The third Sunday of Advent offers the deep pink candle, reminding us that a rose bloomed in winter, the highly favored Virgin Mary. This liturgical color also tells us that Advent is more than a penitential season; it is a time of rejoicing. Gaudete Sunday, so named because of the theme of rejoicing in the lectionary texts, calls us to joyous anticipation of the coming of the Christ. The words of Mary say it best: “My spirit rejoices in God my Savior. . .” (Luke 1:47).
Scripture does not instruct us to rejoice after good things have occurred; rather, in faith we cultivating rejoicing as a spiritual practice that bears witness to a deep trust in the goodness of God. Isaiah 61 is awash in the language of jubilee, that time when God’s justice transforms the brokenhearted and mourning is displaced by joy. The prophet offers his word prior to enactment of “the year of the Lord’s favor” (Isaiah 61:2), believing that restoration will come and, thus, God’s people will rejoice. As they labor toward the goal of establishing righteousness, the work itself participates in displaying the glory of God, and allows the gift of everlasting joy (61:7) to be theirs.
Yesterday I visited with a loving couple who live smack dab in the middle of the Ozarks in southern Missouri. They live simply on 187 acres of pasture, covered with small lakes and groves of walnut trees, which make it more interesting for the turkeys, coyotes, deer, and possums who share the land with the small herd of Angus cattle. Generous in their gifts to Central, they can think of no better investment than making it easier for students to prepare for ministry. They remember how many jobs they worked in order for the husband to complete seminary: grocery store clerk, elevator operator, pastoral work, church secretary, and other duties as assigned!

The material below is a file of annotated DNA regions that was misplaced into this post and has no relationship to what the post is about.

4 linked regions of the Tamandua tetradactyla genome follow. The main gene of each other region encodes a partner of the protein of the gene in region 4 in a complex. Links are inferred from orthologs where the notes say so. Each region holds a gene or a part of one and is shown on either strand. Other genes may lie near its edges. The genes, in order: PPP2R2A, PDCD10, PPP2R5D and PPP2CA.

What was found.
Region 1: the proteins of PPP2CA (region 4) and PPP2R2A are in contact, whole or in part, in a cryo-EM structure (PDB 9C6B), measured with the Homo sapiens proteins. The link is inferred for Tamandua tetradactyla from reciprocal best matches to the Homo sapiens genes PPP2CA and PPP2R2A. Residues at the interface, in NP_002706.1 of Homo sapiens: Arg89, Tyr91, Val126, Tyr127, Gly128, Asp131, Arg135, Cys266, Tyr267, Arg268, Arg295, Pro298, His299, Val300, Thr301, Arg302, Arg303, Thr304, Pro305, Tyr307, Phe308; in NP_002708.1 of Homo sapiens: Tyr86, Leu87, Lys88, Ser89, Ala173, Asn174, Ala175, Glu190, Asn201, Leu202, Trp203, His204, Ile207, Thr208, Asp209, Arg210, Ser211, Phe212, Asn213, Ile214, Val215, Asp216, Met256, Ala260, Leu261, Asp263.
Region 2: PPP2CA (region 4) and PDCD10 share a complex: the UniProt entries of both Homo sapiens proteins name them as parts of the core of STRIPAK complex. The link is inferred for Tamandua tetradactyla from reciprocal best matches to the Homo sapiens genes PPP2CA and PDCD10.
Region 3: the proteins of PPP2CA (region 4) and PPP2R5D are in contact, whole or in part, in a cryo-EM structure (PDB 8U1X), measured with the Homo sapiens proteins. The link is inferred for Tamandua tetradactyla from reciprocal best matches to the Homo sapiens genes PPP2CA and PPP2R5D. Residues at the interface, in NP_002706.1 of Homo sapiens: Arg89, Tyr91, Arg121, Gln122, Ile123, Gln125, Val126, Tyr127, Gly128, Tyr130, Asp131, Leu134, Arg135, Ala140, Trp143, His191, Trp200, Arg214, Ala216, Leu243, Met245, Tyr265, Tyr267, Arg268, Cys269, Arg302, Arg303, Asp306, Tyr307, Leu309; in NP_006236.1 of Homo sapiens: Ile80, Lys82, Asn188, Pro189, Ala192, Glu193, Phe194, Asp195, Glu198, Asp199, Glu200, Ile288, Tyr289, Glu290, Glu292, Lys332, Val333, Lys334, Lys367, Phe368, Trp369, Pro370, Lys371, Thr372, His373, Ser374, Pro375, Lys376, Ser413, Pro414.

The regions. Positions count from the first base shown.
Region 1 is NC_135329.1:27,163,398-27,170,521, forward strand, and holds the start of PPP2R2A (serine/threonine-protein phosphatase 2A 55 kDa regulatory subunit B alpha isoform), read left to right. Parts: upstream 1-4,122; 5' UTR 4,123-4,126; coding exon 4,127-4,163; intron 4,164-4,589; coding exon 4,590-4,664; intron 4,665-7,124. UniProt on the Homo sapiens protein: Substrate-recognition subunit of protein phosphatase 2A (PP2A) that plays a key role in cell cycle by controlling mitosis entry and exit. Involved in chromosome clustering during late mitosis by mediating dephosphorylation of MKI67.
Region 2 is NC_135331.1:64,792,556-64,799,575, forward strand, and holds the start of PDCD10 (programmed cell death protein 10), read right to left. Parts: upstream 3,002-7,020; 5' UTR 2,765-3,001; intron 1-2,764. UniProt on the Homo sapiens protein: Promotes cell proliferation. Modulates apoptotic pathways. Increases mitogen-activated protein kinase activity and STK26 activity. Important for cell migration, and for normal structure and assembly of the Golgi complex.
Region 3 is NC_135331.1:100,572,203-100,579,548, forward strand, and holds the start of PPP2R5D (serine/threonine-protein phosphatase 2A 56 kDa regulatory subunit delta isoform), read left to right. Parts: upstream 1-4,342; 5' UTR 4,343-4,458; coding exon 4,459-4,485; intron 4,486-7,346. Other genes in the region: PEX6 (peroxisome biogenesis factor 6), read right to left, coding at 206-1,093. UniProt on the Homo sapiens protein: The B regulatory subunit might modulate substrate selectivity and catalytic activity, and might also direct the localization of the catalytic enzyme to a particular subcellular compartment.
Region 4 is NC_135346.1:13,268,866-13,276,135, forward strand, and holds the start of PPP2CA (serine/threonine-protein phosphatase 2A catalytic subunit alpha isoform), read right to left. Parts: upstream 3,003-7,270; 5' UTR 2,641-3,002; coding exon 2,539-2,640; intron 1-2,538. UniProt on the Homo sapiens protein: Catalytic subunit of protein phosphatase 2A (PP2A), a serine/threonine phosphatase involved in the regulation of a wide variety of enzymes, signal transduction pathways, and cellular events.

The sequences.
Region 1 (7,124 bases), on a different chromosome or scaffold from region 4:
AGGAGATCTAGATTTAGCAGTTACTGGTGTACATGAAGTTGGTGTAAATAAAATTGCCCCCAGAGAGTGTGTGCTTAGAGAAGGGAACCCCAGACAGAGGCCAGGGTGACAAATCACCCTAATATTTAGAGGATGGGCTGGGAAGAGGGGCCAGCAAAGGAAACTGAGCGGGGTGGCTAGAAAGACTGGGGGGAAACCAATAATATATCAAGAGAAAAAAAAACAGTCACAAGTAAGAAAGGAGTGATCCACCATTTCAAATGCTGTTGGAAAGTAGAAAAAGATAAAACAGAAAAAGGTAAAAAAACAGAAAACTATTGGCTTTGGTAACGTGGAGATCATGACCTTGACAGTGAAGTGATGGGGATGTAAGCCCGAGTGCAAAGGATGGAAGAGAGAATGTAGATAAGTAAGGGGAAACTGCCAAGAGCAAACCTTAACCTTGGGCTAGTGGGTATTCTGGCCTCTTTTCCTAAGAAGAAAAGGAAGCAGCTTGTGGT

Their joy in participating in the seminary’s mission is palpable. They asked questions about new initiatives in congregational health, work with Myanmar Institute of Theology, our new library and chapel and, especially, Central’s students. They inquired about personnel by name—a good clue that they are devouring any mailing from the seminary. I was amazed by how current their knowledge was.
They spoke about their plans to give most everything away before they die, so that there would not be resources “just hanging over their heads,” as they put it. Delighting in their advocacy for Central, they mentioned other persons that they want to prompt to invest in Central’s mission. There are no sweeter words for a seminary president or institutional advancement vice president to hear!
The Apostle exhorts: “Rejoice always. . . “ (1 Thessalonians 5:16). This straightforward command suggests that joy can be a disposition one practices. Rejoicing and thanksgiving are expressions of faithful service. I was privileged to observe it up close yesterday. Gaudete, indeed!
Molly T. Marshall
Continue visiting our website to learn ways to “Gift Central.” I trust it will be an opportunity for you to rejoice in this glad season.